Stagecoach, Nevada, Trail Ride

Stagecoach, Nevada, isn't the most inviting place to take a trail ride or even a walk, for that matter. Trail Rider contributor Harold Roy Miller shares his story on this adventurous ride.

Rike: A cross between a ride and a hike, where you ride your horse for a while and then get off and walk for a while; sometimes done involuntarily.

Stagecoach, Nevada, isn’t the most inviting place to take a trail ride or even a walk, for that matter. The terrain is rocky and the ground is hard, except where the ground squirrels have dug holes. The sagebrush and rabbit bush harbor a passel of critters and every kind of crawly thing, from horned toads to rattlesnakes. It can be a challenging environment whether you’re riding or walking.

My wife, Diana, and I had no other place to ride, since we’d not yet acquired a horse trailer. We decided to test our horses’ surefootedness in the not-so-distant hills just north of our place.

Diana was riding her green-broke Tennessee Walking Horse filly, and I was on my big, black Missouri Fox Trotter mare, Stormy.

We’d ridden about two miles when we came to our first hill. I took the lead, and Stormy went up the hill like a champ. I was as proud as a peacock, and felt there was no mountain so tall that Stormy and I couldn’t climb. My wife’s horse was hesitant at first, but made it up the hill and then down the other side we rode.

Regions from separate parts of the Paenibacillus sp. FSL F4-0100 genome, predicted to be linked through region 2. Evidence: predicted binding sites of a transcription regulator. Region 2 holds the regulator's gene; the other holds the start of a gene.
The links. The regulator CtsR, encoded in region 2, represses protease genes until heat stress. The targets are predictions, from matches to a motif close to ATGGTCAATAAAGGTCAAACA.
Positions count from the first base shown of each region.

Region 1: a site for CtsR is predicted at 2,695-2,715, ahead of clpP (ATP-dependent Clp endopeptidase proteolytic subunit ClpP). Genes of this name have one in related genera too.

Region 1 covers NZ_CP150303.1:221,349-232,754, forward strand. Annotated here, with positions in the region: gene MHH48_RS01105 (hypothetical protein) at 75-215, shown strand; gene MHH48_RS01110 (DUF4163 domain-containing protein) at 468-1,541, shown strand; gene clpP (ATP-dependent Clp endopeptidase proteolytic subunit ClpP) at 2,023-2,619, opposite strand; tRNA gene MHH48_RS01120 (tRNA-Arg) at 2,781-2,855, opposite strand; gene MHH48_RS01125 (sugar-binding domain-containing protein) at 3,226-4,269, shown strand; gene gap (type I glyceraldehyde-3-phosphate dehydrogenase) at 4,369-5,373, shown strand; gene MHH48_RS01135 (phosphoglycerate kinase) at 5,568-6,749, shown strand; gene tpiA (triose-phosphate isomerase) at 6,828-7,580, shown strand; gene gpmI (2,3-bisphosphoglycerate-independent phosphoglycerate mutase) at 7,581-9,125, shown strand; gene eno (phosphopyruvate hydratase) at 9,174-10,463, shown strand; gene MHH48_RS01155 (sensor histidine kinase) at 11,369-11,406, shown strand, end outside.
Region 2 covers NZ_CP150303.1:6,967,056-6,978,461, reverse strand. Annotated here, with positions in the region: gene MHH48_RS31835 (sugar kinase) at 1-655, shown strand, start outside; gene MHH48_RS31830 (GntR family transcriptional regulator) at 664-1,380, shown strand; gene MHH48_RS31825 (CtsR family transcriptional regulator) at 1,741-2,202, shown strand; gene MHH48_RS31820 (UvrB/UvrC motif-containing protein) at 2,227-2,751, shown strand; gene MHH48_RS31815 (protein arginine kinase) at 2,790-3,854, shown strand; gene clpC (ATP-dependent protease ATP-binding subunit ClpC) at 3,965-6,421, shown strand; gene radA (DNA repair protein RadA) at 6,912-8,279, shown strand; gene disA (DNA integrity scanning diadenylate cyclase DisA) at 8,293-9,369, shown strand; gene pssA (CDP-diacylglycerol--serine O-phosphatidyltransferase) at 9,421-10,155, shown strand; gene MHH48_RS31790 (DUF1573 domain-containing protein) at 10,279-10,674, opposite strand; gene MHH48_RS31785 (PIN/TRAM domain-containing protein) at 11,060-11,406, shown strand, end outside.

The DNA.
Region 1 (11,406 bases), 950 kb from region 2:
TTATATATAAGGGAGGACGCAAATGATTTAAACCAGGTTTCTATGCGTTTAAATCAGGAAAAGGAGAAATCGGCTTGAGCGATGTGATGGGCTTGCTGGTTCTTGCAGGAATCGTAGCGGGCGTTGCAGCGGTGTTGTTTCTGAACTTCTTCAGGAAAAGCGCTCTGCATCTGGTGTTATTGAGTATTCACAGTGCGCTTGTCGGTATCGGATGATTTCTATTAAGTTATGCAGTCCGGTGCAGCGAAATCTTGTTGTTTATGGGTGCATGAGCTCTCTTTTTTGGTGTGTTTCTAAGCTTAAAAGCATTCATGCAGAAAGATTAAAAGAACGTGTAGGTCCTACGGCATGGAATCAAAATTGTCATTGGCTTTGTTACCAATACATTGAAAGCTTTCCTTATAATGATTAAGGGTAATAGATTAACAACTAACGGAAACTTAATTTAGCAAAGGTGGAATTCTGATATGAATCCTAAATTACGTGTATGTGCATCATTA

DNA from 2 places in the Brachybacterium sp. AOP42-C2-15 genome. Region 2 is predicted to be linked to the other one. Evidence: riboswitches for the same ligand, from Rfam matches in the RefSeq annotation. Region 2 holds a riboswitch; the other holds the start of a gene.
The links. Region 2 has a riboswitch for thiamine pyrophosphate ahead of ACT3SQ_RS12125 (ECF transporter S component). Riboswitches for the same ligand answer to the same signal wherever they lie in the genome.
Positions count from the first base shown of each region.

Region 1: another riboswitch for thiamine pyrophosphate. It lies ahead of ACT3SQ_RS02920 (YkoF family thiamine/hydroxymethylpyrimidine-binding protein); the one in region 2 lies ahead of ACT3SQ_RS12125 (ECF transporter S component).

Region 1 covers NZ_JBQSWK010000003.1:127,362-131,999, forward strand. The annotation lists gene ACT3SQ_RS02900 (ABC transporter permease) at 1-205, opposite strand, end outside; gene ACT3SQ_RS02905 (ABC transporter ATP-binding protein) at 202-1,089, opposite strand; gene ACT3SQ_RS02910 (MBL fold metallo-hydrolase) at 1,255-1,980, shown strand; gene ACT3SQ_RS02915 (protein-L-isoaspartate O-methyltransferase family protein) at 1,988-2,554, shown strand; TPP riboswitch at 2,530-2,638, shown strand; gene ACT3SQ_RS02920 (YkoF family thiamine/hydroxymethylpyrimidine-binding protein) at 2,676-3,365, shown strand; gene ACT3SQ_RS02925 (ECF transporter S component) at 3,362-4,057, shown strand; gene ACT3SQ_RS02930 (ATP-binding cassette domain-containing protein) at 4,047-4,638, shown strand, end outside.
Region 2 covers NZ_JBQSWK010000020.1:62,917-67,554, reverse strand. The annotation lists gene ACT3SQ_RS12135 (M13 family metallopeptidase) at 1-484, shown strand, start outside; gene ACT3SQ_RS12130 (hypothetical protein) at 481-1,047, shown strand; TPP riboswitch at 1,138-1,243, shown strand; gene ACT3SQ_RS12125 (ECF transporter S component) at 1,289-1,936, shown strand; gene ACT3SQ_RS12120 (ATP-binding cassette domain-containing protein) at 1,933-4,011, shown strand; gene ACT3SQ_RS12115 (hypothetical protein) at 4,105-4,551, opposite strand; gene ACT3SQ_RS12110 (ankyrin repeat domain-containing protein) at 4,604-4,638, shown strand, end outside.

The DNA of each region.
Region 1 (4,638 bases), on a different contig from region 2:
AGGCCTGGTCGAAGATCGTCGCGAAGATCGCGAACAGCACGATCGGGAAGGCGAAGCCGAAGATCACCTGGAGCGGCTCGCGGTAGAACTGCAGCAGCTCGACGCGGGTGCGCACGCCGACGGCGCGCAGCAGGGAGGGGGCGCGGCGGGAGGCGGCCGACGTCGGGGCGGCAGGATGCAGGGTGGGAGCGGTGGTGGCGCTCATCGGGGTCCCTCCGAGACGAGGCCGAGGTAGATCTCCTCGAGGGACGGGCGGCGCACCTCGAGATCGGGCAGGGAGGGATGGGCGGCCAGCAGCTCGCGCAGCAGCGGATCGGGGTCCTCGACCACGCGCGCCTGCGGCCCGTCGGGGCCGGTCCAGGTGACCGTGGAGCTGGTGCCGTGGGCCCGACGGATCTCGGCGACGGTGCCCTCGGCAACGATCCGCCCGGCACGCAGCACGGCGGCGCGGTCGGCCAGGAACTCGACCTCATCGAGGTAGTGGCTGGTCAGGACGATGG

At the bottom of the hill, we came to a steep-sided dry creek bed with debris lodged in the large boulders that dotted the wash. I started Stormy down the steep side, thinking after her performance on the hill that this creek would be nothing for her. Wrong!

Stormy moved smoothly down the slope, but as she started up the other side, something spooked her bad and she started crow-hopping. At first I didn’t take it seriously, in fact, it was kind of fun. But then she started to dislodge me with her twisting movements. This only lasted a minute or so, but it seemed much longer.

I started getting uneasy. My wife was trying to control her green horse and yell advice at the same time. When Stormy finally settled down, I quit the saddle as quick as I could. As I hit the ground, that spooked Stormy again, and she hunched up like she was going to kick out. I pushed away from her to a safe distance and dropped the reins in the process.

This is when the rike began. Stormy, just a tad barn-sour anyhow, saw the opportunity to leave and took it. She bolted down that dry wash at full gallop. She stopped once at the bend of the creek to get her bearings and took off again, heading for home, we hoped.

Diana, usually my riding mentor, suddenly became my walking tormentor. She lambasted me about letting go of the reins, how this was now a negative experience for her green horse, and on and on she went. I was aghast at how quickly it happened, and now I had a long walk home.

I was also wishing I’d worn boots that didn’t have holes in the soles. Diana had decided walking wasn’t enough penance for me to pay – she rode alongside reminding me of all the mistakes in my riding skills. It was only two miles, but somehow seemed much longer?

When we finally got home, we found Stormy by the backyard fence grazing innocently. I gathered up the reins, stepped back into the saddle, and we finished our ride without incident.

I took that creek bed like I was John Wayne and walked home like I was Johnny Appleseed. But as we look back, we realize this situation could’ve been dangerous, and it comes down to a judgment call – to hold on and be in close proximity to a large, dangerous animal, or simply let go of the reins and take a rike.

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